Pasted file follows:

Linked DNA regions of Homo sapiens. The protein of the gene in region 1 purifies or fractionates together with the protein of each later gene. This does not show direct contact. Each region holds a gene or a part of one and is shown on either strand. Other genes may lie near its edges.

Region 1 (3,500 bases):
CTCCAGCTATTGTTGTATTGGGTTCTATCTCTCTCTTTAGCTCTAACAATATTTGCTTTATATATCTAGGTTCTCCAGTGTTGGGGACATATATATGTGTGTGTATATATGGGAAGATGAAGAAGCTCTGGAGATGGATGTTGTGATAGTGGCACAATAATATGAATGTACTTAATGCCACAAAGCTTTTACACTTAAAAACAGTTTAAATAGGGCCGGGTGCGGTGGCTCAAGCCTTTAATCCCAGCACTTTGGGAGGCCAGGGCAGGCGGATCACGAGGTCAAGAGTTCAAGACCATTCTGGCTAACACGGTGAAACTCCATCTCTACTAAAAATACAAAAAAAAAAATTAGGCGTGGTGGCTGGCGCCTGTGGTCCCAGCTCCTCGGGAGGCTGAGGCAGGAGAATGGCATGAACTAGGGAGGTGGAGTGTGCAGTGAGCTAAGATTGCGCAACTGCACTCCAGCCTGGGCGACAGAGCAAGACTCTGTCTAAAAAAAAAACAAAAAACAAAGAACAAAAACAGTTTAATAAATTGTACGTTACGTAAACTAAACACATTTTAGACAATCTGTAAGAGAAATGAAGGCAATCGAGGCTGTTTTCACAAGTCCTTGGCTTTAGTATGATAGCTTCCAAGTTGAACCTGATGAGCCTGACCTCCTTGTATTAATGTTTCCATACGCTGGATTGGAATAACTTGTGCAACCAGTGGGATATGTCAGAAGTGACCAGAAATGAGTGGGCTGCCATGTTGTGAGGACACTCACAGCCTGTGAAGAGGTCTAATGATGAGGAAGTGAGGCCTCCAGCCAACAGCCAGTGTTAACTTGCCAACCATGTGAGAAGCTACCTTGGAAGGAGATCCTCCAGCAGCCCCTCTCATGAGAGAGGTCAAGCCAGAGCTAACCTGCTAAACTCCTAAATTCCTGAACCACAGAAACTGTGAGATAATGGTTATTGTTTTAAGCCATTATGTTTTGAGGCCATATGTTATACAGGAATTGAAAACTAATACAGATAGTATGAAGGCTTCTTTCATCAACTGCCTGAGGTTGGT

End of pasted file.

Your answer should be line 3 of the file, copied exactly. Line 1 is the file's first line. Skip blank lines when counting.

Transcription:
CTCCAGCTATTGTTGTATTGGGTTCTATCTCTCTCTTTAGCTCTAACAATATTTGCTTTATATATCTAGGTTCTCCAGTGTTGGGGACATATATATGTGTGTGTATATATGGGAAGATGAAGAAGCTCTGGAGATGGATGTTGTGATAGTGGCACAATAATATGAATGTACTTAATGCCACAAAGCTTTTACACTTAAAAACAGTTTAAATAGGGCCGGGTGCGGTGGCTCAAGCCTTTAATCCCAGCACTTTGGGAGGCCAGGGCAGGCGGATCACGAGGTCAAGAGTTCAAGACCATTCTGGCTAACACGGTGAAACTCCATCTCTACTAAAAATACAAAAAAAAAAATTAGGCGTGGTGGCTGGCGCCTGTGGTCCCAGCTCCTCGGGAGGCTGAGGCAGGAGAATGGCATGAACTAGGGAGGTGGAGTGTGCAGTGAGCTAAGATTGCGCAACTGCACTCCAGCCTGGGCGACAGAGCAAGACTCTGTCTAAAAAAAAAACAAAAAACAAAGAACAAAAACAGTTTAATAAATTGTACGTTACGTAAACTAAACACATTTTAGACAATCTGTAAGAGAAATGAAGGCAATCGAGGCTGTTTTCACAAGTCCTTGGCTTTAGTATGATAGCTTCCAAGTTGAACCTGATGAGCCTGACCTCCTTGTATTAATGTTTCCATACGCTGGATTGGAATAACTTGTGCAACCAGTGGGATATGTCAGAAGTGACCAGAAATGAGTGGGCTGCCATGTTGTGAGGACACTCACAGCCTGTGAAGAGGTCTAATGATGAGGAAGTGAGGCCTCCAGCCAACAGCCAGTGTTAACTTGCCAACCATGTGAGAAGCTACCTTGGAAGGAGATCCTCCAGCAGCCCCTCTCATGAGAGAGGTCAAGCCAGAGCTAACCTGCTAAACTCCTAAATTCCTGAACCACAGAAACTGTGAGATAATGGTTATTGTTTTAAGCCATTATGTTTTGAGGCCATATGTTATACAGGAATTGAAAACTAATACAGATAGTATGAAGGCTTCTTTCATCAACTGCCTGAGGTTGGT